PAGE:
Anyone here telling you not to worry about progress honestly hasn’t set themself a proper goal. As with any skill, you should always set yourself an achievable target with a reasonable time limit and work towards it. Make a programme for study and divide it up so that it’s not overwhelming (i.e. If it takes me an hour to do a chapter of a textbook with 25 chapters, I’ll do 3 chapters it a week). This will help you track how you’re progressing and ultimately avoid the feeling of going nowhere. Targets like ‘learn Japanese’ are too vague to be useful and would be best divided up into a series of smaller goals (do a self introduction, memorize the days of the week, learn 20 verbs, read a bus schedule, reach WK level 15 [which is where most people quit], write a thank you note, speak about your family for 2 minutes, etc).
JLPT can be a good target as it’s 1. easy to track your progress against and 2. has lots of dedicated study material available.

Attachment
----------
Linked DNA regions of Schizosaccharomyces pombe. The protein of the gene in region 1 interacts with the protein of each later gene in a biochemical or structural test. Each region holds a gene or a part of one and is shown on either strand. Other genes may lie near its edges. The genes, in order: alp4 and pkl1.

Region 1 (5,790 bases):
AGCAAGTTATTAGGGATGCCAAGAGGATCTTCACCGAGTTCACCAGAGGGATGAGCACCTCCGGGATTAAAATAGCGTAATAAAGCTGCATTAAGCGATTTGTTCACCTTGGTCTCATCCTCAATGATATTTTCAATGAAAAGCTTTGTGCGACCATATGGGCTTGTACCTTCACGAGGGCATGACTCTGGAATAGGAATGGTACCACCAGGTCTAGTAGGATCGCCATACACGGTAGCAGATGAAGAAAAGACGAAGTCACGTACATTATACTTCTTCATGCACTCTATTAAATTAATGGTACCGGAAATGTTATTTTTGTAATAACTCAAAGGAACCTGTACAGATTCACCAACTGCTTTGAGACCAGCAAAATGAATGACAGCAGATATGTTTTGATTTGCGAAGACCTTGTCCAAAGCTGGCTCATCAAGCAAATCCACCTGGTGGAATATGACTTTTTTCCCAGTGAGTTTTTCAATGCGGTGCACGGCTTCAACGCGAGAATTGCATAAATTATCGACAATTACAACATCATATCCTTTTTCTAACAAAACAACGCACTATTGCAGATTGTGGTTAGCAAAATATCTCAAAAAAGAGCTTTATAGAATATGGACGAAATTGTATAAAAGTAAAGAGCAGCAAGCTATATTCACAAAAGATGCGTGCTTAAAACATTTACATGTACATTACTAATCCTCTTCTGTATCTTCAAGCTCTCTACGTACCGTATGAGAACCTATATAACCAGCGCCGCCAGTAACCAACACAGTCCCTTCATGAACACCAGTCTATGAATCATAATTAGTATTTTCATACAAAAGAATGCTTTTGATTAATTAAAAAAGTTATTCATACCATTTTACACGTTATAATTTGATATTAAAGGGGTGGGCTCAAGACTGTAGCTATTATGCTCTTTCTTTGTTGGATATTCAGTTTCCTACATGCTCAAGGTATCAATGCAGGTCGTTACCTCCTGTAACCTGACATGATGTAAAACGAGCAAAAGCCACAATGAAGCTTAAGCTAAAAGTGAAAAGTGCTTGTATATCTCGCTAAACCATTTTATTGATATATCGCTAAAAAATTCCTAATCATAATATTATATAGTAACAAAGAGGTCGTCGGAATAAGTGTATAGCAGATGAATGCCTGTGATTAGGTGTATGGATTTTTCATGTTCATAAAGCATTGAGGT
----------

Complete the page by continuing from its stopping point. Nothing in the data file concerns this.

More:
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#29

Exactly as @Prokleon mentioned, learning is about setting yourself an end goal or more like a question why do you want to learn? what do you want to achieve? and when you know the answer you can go to planing how to achieve it, if someone set himself a goal to be fluent in Japanese he must set himself a smaller parts that he can achieve in reasonable time so when it all pile up he will reach his end goal while he won’t get discouraged on the way (@Vanilla Nice Saying) , from what you wrote it seems you have everything you need to succeed, so now that all is left is a proper mindset and dedication!

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#30

What makes a “proper goal” or who decides if one is?

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#31

Measurable progress and a time limit. Otherwise it’s just an aspiration. You do the deciding :wink:

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#32

It may seem harsh but I doubt it was said in mean manner, obviously only yourself know what a proper goal is but in same time doing something for the sake of doing and not setting yourself any reasonable, achievable target yield very little to almost no result

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#33

but why is that “proper”?
I do agree that’s a good idea, it’s the “proper” part that’s got me confused.